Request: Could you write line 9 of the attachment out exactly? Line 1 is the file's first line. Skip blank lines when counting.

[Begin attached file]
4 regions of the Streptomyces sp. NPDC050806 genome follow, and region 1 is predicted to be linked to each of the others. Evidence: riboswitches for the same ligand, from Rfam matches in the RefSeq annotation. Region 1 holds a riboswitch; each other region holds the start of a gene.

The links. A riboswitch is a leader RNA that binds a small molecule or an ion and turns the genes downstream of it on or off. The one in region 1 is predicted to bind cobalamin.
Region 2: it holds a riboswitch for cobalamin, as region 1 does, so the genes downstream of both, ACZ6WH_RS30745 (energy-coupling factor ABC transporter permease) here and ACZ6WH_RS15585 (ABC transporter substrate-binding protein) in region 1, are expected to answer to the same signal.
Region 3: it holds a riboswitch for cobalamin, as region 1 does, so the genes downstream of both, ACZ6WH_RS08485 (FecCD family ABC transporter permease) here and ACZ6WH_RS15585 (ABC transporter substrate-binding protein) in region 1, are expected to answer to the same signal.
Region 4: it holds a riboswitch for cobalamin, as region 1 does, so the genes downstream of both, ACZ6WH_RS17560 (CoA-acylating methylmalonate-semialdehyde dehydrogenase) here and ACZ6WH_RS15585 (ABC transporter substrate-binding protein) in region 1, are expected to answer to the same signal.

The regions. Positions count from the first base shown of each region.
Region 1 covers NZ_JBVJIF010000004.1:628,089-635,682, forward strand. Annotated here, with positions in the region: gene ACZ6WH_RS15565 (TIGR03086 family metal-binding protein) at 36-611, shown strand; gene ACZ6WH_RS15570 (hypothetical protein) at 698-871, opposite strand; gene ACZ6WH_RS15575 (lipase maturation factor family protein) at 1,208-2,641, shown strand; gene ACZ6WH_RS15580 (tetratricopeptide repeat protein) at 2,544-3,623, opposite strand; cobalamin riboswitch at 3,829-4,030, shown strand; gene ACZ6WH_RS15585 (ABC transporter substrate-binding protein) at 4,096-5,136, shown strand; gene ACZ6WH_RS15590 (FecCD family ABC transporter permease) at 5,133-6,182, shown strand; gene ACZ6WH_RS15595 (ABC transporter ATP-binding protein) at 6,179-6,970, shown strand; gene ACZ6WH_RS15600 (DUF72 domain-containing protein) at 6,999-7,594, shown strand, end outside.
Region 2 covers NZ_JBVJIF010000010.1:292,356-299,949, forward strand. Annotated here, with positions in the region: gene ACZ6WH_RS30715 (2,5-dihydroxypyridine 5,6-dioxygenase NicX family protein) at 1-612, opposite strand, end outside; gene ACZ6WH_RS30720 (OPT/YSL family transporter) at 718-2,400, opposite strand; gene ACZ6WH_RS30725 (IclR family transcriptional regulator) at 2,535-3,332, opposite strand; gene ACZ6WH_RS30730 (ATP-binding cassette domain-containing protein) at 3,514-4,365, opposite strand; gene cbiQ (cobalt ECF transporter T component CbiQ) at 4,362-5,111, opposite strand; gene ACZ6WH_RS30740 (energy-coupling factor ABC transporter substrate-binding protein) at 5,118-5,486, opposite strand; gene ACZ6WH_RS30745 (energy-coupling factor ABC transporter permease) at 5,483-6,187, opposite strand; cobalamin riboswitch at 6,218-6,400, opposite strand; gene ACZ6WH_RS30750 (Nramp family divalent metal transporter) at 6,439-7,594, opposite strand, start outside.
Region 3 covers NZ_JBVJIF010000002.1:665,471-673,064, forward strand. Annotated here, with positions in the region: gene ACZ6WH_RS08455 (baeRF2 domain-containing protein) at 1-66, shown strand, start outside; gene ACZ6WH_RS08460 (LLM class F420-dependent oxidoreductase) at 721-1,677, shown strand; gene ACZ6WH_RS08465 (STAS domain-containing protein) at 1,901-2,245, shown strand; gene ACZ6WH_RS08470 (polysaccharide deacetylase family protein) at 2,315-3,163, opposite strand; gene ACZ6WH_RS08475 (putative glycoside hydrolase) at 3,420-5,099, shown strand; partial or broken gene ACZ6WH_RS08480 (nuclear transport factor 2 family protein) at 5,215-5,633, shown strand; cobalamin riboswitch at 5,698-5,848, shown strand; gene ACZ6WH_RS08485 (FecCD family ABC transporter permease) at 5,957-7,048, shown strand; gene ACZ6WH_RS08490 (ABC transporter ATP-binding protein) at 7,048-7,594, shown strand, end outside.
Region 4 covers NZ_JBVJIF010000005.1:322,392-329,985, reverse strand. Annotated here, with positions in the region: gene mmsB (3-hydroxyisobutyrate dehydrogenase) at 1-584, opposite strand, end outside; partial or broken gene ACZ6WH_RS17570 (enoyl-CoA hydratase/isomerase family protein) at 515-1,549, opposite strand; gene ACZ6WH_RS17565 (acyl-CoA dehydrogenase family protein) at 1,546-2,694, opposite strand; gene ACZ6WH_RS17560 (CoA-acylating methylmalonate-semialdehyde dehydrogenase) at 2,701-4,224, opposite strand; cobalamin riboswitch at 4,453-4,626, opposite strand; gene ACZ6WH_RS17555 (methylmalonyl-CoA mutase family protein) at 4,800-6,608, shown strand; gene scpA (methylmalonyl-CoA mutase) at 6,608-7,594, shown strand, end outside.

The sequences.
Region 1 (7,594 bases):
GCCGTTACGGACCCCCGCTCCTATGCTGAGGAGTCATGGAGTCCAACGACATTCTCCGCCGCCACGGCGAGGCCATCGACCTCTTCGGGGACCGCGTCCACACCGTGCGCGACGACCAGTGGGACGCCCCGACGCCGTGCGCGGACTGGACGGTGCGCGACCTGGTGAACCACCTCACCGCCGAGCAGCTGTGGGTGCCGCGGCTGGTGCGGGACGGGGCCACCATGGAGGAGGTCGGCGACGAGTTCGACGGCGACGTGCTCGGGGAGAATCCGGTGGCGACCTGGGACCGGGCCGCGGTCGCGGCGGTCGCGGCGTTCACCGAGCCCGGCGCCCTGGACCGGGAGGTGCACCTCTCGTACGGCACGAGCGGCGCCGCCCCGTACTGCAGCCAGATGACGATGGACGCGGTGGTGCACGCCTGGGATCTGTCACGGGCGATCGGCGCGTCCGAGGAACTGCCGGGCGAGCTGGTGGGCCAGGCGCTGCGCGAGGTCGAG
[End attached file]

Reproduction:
Region 3 covers NZ_JBVJIF010000002.1:665,471-673,064, forward strand. Annotated here, with positions in the region: gene ACZ6WH_RS08455 (baeRF2 domain-containing protein) at 1-66, shown strand, start outside; gene ACZ6WH_RS08460 (LLM class F420-dependent oxidoreductase) at 721-1,677, shown strand; gene ACZ6WH_RS08465 (STAS domain-containing protein) at 1,901-2,245, shown strand; gene ACZ6WH_RS08470 (polysaccharide deacetylase family protein) at 2,315-3,163, opposite strand; gene ACZ6WH_RS08475 (putative glycoside hydrolase) at 3,420-5,099, shown strand; partial or broken gene ACZ6WH_RS08480 (nuclear transport factor 2 family protein) at 5,215-5,633, shown strand; cobalamin riboswitch at 5,698-5,848, shown strand; gene ACZ6WH_RS08485 (FecCD family ABC transporter permease) at 5,957-7,048, shown strand; gene ACZ6WH_RS08490 (ABC transporter ATP-binding protein) at 7,048-7,594, shown strand, end outside.